Whether they were singing a sufferer’s selection (“Time Tough”), a churchical chant (“Hallelujah”), or the tender tale of a country wedding (“Sweet and Dandy”), The Maytals blew like a tropical storm raining sweat and tears. The lyrics to Six and Seven Books,” one of The Maytals' earliest hits, are pretty much just Toots listing the books of the Bible. “You have Genesis and Exodus,” he declares over a Studio One ska beat, “Leviticus and Numbers, Deuteronomy and Joshua, Judges and Ruth...” Having grown up singing in his parents' Seventh Day Adventist Church in the rural Jamaican town of May Pen, Toots knew the Good Book well.

The Maytals broke out worldwide in 1966 thanks to the song “Bam Bam,” which won Jamaica's first-ever Independence Festival Song Competition, held during the first week of August as the island nation celebrated both independence from Great Britain in 1862 and emancipation in 1834. They would go on to win the coveted title two more times, but “Bam Bam” was a singular song with a message every bit as powerful as Toots' voice. “I want you to know that I am the man," Toots sang. He was young and strong, ready to "fight for the right, not for the wrong." The trajectory of "Bam Bam" would not only transform Toots' life but make waves throughout popular music worldwide.

"Festival in Jamaica is very important to all Jamaicans," the veteran singer stated in a video interview this past summer while promoting his latest entry into the annual competition. "I must tell you that I won three festivals in Jamaica already, which is “Bam Bam,” “Sweet & Dandy” and “Pomp & Pride.” Toots described that first festival competition as a joyous occasion. "Everybody just want to hear a good song that their children can sing," he recalled. "Is like every artist could be a star."

In 2016, on the 50th anniversary of "Bam Bam" winning first place, Toots looked back over the legacy of the tune that made him a star. "I didn’t know what it means but it was a big deal," he told Boomshots. "You in the music business and you want to be on top and you write a good song and you go on this competition and if they like it then it becomes #1." After The Maytals won, the group was in demand not just all over the island, but all over the world. "We start fly out like a bird," he says with a laugh. "Fly over to London."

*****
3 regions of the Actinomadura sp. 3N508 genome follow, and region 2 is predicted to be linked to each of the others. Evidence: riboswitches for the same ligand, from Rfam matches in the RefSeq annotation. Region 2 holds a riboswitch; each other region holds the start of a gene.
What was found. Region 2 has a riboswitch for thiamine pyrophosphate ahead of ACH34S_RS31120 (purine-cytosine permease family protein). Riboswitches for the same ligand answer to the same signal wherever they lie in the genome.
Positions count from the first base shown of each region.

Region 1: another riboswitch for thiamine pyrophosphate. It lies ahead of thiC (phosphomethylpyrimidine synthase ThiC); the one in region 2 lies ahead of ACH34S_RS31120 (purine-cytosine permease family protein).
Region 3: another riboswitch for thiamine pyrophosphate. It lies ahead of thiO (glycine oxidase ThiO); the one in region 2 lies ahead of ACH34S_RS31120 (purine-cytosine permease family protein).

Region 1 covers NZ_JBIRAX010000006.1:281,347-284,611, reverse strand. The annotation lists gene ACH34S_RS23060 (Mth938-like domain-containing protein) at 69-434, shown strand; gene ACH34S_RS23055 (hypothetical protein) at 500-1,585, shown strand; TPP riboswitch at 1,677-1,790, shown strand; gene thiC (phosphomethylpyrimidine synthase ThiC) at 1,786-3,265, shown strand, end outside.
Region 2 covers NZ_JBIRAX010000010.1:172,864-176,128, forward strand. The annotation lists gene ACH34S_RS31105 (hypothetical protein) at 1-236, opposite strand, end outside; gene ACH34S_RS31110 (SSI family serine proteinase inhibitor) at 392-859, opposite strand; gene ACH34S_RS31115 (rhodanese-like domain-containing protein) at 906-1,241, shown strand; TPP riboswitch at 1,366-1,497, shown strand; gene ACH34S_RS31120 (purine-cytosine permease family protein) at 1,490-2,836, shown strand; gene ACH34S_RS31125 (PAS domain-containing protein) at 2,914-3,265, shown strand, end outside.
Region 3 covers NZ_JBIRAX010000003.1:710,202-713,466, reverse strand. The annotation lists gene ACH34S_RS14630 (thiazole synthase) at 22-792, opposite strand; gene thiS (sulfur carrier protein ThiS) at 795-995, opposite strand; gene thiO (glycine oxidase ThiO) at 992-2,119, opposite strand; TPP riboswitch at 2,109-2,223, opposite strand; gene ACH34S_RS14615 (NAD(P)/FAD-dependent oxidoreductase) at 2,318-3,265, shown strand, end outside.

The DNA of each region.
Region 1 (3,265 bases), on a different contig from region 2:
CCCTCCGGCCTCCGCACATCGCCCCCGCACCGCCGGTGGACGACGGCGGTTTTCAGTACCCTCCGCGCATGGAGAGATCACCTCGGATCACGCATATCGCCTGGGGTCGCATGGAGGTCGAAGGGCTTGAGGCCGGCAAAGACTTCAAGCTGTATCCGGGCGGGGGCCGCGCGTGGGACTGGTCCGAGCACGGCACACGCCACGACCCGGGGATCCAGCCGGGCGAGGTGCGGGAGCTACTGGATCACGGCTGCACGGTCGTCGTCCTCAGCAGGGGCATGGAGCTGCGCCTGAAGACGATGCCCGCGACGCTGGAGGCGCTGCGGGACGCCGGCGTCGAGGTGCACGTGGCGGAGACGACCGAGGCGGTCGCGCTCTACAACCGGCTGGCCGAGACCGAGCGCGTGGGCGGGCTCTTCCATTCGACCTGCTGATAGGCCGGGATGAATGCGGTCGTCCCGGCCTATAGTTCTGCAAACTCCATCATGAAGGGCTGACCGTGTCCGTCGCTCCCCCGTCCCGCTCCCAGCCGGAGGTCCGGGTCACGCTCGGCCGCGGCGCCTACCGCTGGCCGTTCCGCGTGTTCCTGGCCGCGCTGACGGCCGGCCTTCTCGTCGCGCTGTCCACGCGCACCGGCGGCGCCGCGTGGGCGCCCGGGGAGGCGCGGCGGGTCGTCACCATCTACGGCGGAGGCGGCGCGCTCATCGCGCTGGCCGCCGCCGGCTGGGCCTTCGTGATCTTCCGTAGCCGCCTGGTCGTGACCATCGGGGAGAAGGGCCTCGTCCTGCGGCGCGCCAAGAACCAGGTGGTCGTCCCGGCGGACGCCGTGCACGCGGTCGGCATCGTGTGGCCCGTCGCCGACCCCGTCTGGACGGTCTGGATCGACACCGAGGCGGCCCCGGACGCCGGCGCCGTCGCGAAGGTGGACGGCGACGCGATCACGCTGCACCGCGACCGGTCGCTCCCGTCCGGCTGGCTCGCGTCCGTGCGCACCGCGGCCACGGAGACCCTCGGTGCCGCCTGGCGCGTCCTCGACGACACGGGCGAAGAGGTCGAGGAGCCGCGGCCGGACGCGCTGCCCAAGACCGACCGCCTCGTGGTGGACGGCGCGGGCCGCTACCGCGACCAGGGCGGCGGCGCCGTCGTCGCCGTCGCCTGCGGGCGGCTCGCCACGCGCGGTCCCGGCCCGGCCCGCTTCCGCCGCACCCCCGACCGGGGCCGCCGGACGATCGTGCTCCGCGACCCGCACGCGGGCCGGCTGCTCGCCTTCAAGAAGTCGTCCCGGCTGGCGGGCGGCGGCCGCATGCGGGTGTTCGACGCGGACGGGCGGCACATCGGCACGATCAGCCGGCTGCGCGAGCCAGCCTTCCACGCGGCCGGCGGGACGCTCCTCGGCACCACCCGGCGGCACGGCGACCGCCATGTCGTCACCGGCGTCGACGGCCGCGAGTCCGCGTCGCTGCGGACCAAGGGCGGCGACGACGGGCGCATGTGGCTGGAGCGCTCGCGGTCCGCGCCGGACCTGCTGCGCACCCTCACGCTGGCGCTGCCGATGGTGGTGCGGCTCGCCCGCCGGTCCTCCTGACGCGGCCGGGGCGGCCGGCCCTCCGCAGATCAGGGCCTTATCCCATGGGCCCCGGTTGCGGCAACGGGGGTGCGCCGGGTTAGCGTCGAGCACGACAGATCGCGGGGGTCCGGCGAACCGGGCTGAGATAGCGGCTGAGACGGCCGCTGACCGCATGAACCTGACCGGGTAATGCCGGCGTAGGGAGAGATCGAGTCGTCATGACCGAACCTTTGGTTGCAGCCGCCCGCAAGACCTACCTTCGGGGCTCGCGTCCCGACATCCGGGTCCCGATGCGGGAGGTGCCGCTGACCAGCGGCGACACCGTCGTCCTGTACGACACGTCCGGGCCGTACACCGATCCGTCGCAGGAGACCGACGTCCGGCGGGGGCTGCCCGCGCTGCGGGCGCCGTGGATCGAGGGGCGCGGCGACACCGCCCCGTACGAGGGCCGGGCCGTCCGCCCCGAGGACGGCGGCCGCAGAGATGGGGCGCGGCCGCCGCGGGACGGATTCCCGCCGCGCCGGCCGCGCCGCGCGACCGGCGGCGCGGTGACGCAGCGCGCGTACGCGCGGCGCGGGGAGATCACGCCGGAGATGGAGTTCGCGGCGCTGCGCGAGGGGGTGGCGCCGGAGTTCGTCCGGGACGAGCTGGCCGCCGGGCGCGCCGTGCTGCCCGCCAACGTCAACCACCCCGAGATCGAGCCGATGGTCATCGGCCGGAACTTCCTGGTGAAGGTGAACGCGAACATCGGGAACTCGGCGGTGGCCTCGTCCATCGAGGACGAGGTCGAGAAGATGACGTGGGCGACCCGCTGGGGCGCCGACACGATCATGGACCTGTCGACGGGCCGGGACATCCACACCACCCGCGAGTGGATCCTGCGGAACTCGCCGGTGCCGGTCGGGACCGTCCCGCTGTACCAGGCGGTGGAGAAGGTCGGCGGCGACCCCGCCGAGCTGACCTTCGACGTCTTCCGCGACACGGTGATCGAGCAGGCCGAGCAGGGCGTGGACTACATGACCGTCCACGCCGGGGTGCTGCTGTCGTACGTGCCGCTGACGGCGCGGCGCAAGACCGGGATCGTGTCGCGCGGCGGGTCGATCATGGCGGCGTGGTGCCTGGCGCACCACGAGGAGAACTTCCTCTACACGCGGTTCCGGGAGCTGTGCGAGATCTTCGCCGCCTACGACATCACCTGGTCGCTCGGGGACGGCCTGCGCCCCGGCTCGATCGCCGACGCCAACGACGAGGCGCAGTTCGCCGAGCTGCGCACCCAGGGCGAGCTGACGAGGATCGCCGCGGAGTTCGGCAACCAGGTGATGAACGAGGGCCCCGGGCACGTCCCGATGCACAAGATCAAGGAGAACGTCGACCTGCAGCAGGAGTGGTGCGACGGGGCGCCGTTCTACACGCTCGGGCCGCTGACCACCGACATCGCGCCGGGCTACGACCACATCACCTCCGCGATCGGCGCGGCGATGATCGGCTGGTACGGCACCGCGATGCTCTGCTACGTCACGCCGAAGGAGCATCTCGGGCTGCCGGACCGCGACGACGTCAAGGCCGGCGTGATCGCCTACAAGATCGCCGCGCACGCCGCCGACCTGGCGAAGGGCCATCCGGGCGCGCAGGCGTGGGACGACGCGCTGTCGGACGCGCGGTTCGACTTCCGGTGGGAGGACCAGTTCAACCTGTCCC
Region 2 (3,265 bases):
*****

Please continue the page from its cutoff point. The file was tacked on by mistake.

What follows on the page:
"Bam Bam" went on to inspire numerous cover versions, starting with Sister Nancy, Yellowman, and Pliers. It would also be sampled in numerous hip hop classics, and interpolated into Lauryn Hill's "Lost Ones." But according to Toots, he did not benefit financially from these endless cover versions. "People keep on singing it over and over and over, and they don’t even pay me a compliment," he told Boomshots. "I haven’t been collecting no money from that song all now."


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“This man don’t trouble no one... but if you trouble this man it will bring a Bam Bam” Original Maytals Classic @tootsmaytalsofficial 🎶 All them a talk, them nuh bad like Niya Fiya Ball ☄️🔥💥 via @tonyspreadlove . 💥💣🔫#Boomshots

A post shared by Word Sound & Power (@boomshots) on Sep 12, 2020 at 8:19am PDT

When Toots began singing in his parents' church, music was not seen as a career prospect, and the profits were slim for Jamaican recording artists in the 1960s. "Those days we get 14 cents for the record to play on the radio," Toots said. "I get three shillings and five shillings for a number one record, which I had 31 number one record in Jamaica... It’s not about money for me. It’s about the quality that Jamaicans need to go back in the festival jamboree... You gotta talk to the children."